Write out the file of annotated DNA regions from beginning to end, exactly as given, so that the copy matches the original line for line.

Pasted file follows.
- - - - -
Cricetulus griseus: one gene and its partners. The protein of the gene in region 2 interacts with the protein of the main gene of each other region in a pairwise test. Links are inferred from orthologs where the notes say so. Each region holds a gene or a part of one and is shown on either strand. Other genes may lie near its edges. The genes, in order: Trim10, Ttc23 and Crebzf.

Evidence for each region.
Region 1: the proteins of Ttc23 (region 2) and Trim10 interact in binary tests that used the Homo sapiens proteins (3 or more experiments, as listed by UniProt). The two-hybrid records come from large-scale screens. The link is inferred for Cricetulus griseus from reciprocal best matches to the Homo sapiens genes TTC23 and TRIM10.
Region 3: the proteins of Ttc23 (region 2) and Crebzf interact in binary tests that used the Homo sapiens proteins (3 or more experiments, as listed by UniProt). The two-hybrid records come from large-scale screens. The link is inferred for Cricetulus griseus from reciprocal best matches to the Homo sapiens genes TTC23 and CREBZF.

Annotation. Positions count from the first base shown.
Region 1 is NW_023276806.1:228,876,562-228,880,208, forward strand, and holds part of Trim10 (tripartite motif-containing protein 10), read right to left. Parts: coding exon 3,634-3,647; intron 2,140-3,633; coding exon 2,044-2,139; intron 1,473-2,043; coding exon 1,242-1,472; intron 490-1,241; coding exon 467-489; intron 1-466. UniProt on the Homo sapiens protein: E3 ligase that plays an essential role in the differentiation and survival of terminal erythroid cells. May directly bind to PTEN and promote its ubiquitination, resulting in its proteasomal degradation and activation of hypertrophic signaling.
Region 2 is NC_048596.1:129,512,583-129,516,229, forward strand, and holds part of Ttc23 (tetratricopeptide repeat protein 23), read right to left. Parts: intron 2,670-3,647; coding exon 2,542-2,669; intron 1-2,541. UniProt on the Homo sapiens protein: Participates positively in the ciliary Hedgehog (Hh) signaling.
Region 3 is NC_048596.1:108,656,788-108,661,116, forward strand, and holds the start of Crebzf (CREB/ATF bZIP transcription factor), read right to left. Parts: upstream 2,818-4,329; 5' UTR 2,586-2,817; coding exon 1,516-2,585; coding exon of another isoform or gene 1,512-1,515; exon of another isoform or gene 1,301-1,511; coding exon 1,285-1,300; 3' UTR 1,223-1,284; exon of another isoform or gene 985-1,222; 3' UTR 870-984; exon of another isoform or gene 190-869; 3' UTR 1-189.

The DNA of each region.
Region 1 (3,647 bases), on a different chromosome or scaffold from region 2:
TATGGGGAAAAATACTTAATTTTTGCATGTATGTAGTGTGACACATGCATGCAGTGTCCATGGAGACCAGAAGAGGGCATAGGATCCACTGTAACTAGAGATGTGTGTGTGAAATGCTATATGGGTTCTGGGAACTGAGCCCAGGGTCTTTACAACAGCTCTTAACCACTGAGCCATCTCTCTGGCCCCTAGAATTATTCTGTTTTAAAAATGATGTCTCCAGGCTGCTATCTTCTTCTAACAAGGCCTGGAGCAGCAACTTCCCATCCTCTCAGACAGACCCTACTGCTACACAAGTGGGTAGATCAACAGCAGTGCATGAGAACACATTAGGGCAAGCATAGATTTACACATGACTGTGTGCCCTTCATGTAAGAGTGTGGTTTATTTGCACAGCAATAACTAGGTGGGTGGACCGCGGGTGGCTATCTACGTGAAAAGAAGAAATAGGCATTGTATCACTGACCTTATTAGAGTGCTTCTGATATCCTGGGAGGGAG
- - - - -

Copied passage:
Cricetulus griseus: one gene and its partners. The protein of the gene in region 2 interacts with the protein of the main gene of each other region in a pairwise test. Links are inferred from orthologs where the notes say so. Each region holds a gene or a part of one and is shown on either strand. Other genes may lie near its edges. The genes, in order: Trim10, Ttc23 and Crebzf.

Evidence for each region.
Region 1: the proteins of Ttc23 (region 2) and Trim10 interact in binary tests that used the Homo sapiens proteins (3 or more experiments, as listed by UniProt). The two-hybrid records come from large-scale screens. The link is inferred for Cricetulus griseus from reciprocal best matches to the Homo sapiens genes TTC23 and TRIM10.
Region 3: the proteins of Ttc23 (region 2) and Crebzf interact in binary tests that used the Homo sapiens proteins (3 or more experiments, as listed by UniProt). The two-hybrid records come from large-scale screens. The link is inferred for Cricetulus griseus from reciprocal best matches to the Homo sapiens genes TTC23 and CREBZF.

Annotation. Positions count from the first base shown.
Region 1 is NW_023276806.1:228,876,562-228,880,208, forward strand, and holds part of Trim10 (tripartite motif-containing protein 10), read right to left. Parts: coding exon 3,634-3,647; intron 2,140-3,633; coding exon 2,044-2,139; intron 1,473-2,043; coding exon 1,242-1,472; intron 490-1,241; coding exon 467-489; intron 1-466. UniProt on the Homo sapiens protein: E3 ligase that plays an essential role in the differentiation and survival of terminal erythroid cells. May directly bind to PTEN and promote its ubiquitination, resulting in its proteasomal degradation and activation of hypertrophic signaling.
Region 2 is NC_048596.1:129,512,583-129,516,229, forward strand, and holds part of Ttc23 (tetratricopeptide repeat protein 23), read right to left. Parts: intron 2,670-3,647; coding exon 2,542-2,669; intron 1-2,541. UniProt on the Homo sapiens protein: Participates positively in the ciliary Hedgehog (Hh) signaling.
Region 3 is NC_048596.1:108,656,788-108,661,116, forward strand, and holds the start of Crebzf (CREB/ATF bZIP transcription factor), read right to left. Parts: upstream 2,818-4,329; 5' UTR 2,586-2,817; coding exon 1,516-2,585; coding exon of another isoform or gene 1,512-1,515; exon of another isoform or gene 1,301-1,511; coding exon 1,285-1,300; 3' UTR 1,223-1,284; exon of another isoform or gene 985-1,222; 3' UTR 870-984; exon of another isoform or gene 190-869; 3' UTR 1-189.

The DNA of each region.
Region 1 (3,647 bases), on a different chromosome or scaffold from region 2:
TATGGGGAAAAATACTTAATTTTTGCATGTATGTAGTGTGACACATGCATGCAGTGTCCATGGAGACCAGAAGAGGGCATAGGATCCACTGTAACTAGAGATGTGTGTGTGAAATGCTATATGGGTTCTGGGAACTGAGCCCAGGGTCTTTACAACAGCTCTTAACCACTGAGCCATCTCTCTGGCCCCTAGAATTATTCTGTTTTAAAAATGATGTCTCCAGGCTGCTATCTTCTTCTAACAAGGCCTGGAGCAGCAACTTCCCATCCTCTCAGACAGACCCTACTGCTACACAAGTGGGTAGATCAACAGCAGTGCATGAGAACACATTAGGGCAAGCATAGATTTACACATGACTGTGTGCCCTTCATGTAAGAGTGTGGTTTATTTGCACAGCAATAACTAGGTGGGTGGACCGCGGGTGGCTATCTACGTGAAAAGAAGAAATAGGCATTGTATCACTGACCTTATTAGAGTGCTTCTGATATCCTGGGAGGGAG